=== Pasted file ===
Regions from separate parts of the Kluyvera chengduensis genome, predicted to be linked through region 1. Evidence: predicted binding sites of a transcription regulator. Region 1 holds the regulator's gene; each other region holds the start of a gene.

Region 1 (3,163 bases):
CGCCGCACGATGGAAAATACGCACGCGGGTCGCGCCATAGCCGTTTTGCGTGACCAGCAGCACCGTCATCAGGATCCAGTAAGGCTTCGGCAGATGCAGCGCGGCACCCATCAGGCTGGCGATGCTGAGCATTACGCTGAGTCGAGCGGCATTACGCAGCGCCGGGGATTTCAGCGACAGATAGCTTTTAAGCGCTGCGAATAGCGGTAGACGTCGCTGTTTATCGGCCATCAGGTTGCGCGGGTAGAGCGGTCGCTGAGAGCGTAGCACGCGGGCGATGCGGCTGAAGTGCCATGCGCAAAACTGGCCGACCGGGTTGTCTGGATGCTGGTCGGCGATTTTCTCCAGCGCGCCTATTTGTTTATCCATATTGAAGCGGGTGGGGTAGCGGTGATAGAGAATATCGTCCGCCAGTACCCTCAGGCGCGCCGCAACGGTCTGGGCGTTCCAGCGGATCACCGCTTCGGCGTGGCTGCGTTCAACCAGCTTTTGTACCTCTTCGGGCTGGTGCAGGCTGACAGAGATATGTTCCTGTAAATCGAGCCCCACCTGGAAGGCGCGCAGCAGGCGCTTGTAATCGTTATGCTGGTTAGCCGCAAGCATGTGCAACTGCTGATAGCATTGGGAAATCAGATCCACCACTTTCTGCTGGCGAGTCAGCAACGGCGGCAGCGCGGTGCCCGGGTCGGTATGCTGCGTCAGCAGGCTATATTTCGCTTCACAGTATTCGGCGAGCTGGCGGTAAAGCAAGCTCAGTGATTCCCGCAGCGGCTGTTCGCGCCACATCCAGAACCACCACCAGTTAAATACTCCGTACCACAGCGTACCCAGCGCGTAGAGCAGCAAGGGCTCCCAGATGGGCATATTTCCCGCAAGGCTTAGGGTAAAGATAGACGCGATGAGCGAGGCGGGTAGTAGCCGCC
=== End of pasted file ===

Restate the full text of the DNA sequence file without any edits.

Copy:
Regions from separate parts of the Kluyvera chengduensis genome, predicted to be linked through region 1. Evidence: predicted binding sites of a transcription regulator. Region 1 holds the regulator's gene; each other region holds the start of a gene.

Region 1 (3,163 bases):
CGCCGCACGATGGAAAATACGCACGCGGGTCGCGCCATAGCCGTTTTGCGTGACCAGCAGCACCGTCATCAGGATCCAGTAAGGCTTCGGCAGATGCAGCGCGGCACCCATCAGGCTGGCGATGCTGAGCATTACGCTGAGTCGAGCGGCATTACGCAGCGCCGGGGATTTCAGCGACAGATAGCTTTTAAGCGCTGCGAATAGCGGTAGACGTCGCTGTTTATCGGCCATCAGGTTGCGCGGGTAGAGCGGTCGCTGAGAGCGTAGCACGCGGGCGATGCGGCTGAAGTGCCATGCGCAAAACTGGCCGACCGGGTTGTCTGGATGCTGGTCGGCGATTTTCTCCAGCGCGCCTATTTGTTTATCCATATTGAAGCGGGTGGGGTAGCGGTGATAGAGAATATCGTCCGCCAGTACCCTCAGGCGCGCCGCAACGGTCTGGGCGTTCCAGCGGATCACCGCTTCGGCGTGGCTGCGTTCAACCAGCTTTTGTACCTCTTCGGGCTGGTGCAGGCTGACAGAGATATGTTCCTGTAAATCGAGCCCCACCTGGAAGGCGCGCAGCAGGCGCTTGTAATCGTTATGCTGGTTAGCCGCAAGCATGTGCAACTGCTGATAGCATTGGGAAATCAGATCCACCACTTTCTGCTGGCGAGTCAGCAACGGCGGCAGCGCGGTGCCCGGGTCGGTATGCTGCGTCAGCAGGCTATATTTCGCTTCACAGTATTCGGCGAGCTGGCGGTAAAGCAAGCTCAGTGATTCCCGCAGCGGCTGTTCGCGCCACATCCAGAACCACCACCAGTTAAATACTCCGTACCACAGCGTACCCAGCGCGTAGAGCAGCAAGGGCTCCCAGATGGGCATATTTCCCGCAAGGCTTAGGGTAAAGATAGACGCGATGAGCGAGGCGGGTAGTAGCCGCC